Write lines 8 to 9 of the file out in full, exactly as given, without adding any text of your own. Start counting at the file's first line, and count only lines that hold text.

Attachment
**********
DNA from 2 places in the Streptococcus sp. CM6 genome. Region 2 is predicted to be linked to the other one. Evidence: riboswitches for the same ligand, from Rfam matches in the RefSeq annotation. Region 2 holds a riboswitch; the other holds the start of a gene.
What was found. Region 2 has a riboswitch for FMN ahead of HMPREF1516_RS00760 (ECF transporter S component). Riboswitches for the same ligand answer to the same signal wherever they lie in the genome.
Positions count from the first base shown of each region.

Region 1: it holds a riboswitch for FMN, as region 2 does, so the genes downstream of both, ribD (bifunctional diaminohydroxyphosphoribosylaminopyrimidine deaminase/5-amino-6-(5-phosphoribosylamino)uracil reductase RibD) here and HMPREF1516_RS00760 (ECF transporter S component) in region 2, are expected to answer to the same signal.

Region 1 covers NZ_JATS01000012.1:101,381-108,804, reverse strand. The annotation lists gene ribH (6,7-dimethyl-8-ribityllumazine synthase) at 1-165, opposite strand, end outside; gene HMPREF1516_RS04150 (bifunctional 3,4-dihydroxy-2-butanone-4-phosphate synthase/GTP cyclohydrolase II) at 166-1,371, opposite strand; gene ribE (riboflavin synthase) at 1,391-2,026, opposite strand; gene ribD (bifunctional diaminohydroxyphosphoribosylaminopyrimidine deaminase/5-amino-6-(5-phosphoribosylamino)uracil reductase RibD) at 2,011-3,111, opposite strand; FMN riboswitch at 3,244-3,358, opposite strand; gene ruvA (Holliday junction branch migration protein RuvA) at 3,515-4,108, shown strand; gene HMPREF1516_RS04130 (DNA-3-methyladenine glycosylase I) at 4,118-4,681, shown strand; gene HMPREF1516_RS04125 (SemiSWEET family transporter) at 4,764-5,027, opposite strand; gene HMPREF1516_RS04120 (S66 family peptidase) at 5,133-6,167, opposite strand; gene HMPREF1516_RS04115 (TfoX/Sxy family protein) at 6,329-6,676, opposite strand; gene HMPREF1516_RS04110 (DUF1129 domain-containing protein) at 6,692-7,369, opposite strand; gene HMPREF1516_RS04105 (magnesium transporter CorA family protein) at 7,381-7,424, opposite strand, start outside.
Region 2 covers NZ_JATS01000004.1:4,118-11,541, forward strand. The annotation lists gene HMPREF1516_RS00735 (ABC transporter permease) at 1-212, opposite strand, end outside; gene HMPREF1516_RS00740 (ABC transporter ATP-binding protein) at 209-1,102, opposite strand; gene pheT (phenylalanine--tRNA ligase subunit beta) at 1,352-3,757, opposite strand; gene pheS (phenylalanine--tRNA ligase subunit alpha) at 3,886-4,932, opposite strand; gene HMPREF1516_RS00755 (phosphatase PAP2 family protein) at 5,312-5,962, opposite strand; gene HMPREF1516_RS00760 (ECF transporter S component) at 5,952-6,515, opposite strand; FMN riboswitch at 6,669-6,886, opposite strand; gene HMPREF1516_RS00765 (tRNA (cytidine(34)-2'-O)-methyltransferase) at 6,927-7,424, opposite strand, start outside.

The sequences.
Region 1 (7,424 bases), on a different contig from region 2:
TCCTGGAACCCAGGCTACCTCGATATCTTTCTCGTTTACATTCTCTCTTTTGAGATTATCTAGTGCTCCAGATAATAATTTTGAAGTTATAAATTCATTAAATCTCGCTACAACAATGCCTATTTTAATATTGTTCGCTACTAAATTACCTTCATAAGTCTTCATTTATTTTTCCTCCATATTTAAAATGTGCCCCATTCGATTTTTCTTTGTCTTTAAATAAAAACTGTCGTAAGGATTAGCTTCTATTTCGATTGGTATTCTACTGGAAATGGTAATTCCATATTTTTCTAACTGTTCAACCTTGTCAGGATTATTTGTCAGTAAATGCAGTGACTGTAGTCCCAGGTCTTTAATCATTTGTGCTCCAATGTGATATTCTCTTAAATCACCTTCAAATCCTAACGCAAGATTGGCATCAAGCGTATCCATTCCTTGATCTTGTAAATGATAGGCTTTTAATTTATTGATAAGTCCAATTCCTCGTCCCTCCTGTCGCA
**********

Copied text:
Region 1 (7,424 bases), on a different contig from region 2:
TCCTGGAACCCAGGCTACCTCGATATCTTTCTCGTTTACATTCTCTCTTTTGAGATTATCTAGTGCTCCAGATAATAATTTTGAAGTTATAAATTCATTAAATCTCGCTACAACAATGCCTATTTTAATATTGTTCGCTACTAAATTACCTTCATAAGTCTTCATTTATTTTTCCTCCATATTTAAAATGTGCCCCATTCGATTTTTCTTTGTCTTTAAATAAAAACTGTCGTAAGGATTAGCTTCTATTTCGATTGGTATTCTACTGGAAATGGTAATTCCATATTTTTCTAACTGTTCAACCTTGTCAGGATTATTTGTCAGTAAATGCAGTGACTGTAGTCCCAGGTCTTTAATCATTTGTGCTCCAATGTGATATTCTCTTAAATCACCTTCAAATCCTAACGCAAGATTGGCATCAAGCGTATCCATTCCTTGATCTTGTAAATGATAGGCTTTTAATTTATTGATAAGTCCAATTCCTCGTCCCTCCTGTCGCA